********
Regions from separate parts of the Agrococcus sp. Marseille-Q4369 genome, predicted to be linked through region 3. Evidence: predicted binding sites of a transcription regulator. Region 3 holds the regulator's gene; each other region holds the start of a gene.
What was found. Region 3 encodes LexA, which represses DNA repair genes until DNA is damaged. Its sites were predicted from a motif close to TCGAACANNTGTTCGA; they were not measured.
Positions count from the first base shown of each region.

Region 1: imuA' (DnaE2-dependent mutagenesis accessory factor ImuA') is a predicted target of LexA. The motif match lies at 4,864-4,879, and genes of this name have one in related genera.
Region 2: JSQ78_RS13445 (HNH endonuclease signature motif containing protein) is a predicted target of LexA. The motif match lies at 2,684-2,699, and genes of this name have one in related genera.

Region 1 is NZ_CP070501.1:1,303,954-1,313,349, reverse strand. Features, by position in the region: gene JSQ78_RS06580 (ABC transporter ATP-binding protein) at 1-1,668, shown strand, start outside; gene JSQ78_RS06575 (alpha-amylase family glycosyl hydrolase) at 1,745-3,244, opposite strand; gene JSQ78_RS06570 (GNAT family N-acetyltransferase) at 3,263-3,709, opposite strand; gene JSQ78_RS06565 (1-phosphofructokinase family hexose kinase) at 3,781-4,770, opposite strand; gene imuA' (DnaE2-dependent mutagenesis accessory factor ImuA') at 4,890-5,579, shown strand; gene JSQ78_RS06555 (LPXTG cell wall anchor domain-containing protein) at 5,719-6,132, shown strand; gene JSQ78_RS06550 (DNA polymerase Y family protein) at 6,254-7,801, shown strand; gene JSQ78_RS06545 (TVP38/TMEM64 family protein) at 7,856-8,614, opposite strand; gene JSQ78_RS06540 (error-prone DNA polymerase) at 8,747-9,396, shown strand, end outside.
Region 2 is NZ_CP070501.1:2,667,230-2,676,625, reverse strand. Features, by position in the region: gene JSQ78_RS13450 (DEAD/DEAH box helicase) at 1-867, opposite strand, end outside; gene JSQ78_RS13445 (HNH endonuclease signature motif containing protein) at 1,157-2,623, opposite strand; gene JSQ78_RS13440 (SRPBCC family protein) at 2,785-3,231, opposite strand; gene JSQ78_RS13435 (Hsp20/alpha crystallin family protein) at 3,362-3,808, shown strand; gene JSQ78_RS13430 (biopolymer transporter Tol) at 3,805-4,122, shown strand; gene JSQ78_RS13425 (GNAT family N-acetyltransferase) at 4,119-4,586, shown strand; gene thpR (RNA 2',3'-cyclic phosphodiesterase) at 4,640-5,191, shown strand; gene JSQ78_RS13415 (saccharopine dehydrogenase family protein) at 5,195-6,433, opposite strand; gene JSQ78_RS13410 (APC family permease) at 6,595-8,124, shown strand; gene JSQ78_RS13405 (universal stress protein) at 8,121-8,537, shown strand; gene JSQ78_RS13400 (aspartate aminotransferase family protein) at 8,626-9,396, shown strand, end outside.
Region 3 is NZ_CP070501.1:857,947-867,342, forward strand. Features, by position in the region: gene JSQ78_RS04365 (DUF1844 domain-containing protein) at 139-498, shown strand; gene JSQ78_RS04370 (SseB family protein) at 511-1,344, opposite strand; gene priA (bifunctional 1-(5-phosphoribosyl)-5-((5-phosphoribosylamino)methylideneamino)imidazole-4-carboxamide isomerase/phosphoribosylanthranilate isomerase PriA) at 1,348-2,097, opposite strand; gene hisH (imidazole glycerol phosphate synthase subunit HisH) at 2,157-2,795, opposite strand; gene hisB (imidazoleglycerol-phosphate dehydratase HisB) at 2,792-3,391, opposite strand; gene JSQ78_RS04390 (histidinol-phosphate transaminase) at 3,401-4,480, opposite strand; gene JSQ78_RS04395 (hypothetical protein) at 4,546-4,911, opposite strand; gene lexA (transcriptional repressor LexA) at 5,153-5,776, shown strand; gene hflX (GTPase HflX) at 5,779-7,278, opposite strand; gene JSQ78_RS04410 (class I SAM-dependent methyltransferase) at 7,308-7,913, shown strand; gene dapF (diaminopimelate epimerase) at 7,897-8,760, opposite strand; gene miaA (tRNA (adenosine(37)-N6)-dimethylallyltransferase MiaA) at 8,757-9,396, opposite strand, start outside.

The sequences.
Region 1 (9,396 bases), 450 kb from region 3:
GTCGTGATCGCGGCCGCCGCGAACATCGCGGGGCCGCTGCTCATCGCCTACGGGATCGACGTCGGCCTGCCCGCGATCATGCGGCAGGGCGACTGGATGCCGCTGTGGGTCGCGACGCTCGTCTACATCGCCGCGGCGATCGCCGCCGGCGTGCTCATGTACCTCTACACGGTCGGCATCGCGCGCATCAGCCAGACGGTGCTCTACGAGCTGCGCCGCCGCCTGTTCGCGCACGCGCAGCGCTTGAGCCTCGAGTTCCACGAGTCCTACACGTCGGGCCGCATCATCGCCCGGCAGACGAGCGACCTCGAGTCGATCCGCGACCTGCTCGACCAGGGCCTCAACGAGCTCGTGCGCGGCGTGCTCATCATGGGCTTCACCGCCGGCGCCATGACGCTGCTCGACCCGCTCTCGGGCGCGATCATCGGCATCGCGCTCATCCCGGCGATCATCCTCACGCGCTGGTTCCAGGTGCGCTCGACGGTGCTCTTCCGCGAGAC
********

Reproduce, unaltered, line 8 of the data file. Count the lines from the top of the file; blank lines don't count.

Region 3 is NZ_CP070501.1:857,947-867,342, forward strand. Features, by position in the region: gene JSQ78_RS04365 (DUF1844 domain-containing protein) at 139-498, shown strand; gene JSQ78_RS04370 (SseB family protein) at 511-1,344, opposite strand; gene priA (bifunctional 1-(5-phosphoribosyl)-5-((5-phosphoribosylamino)methylideneamino)imidazole-4-carboxamide isomerase/phosphoribosylanthranilate isomerase PriA) at 1,348-2,097, opposite strand; gene hisH (imidazole glycerol phosphate synthase subunit HisH) at 2,157-2,795, opposite strand; gene hisB (imidazoleglycerol-phosphate dehydratase HisB) at 2,792-3,391, opposite strand; gene JSQ78_RS04390 (histidinol-phosphate transaminase) at 3,401-4,480, opposite strand; gene JSQ78_RS04395 (hypothetical protein) at 4,546-4,911, opposite strand; gene lexA (transcriptional repressor LexA) at 5,153-5,776, shown strand; gene hflX (GTPase HflX) at 5,779-7,278, opposite strand; gene JSQ78_RS04410 (class I SAM-dependent methyltransferase) at 7,308-7,913, shown strand; gene dapF (diaminopimelate epimerase) at 7,897-8,760, opposite strand; gene miaA (tRNA (adenosine(37)-N6)-dimethylallyltransferase MiaA) at 8,757-9,396, opposite strand, start outside.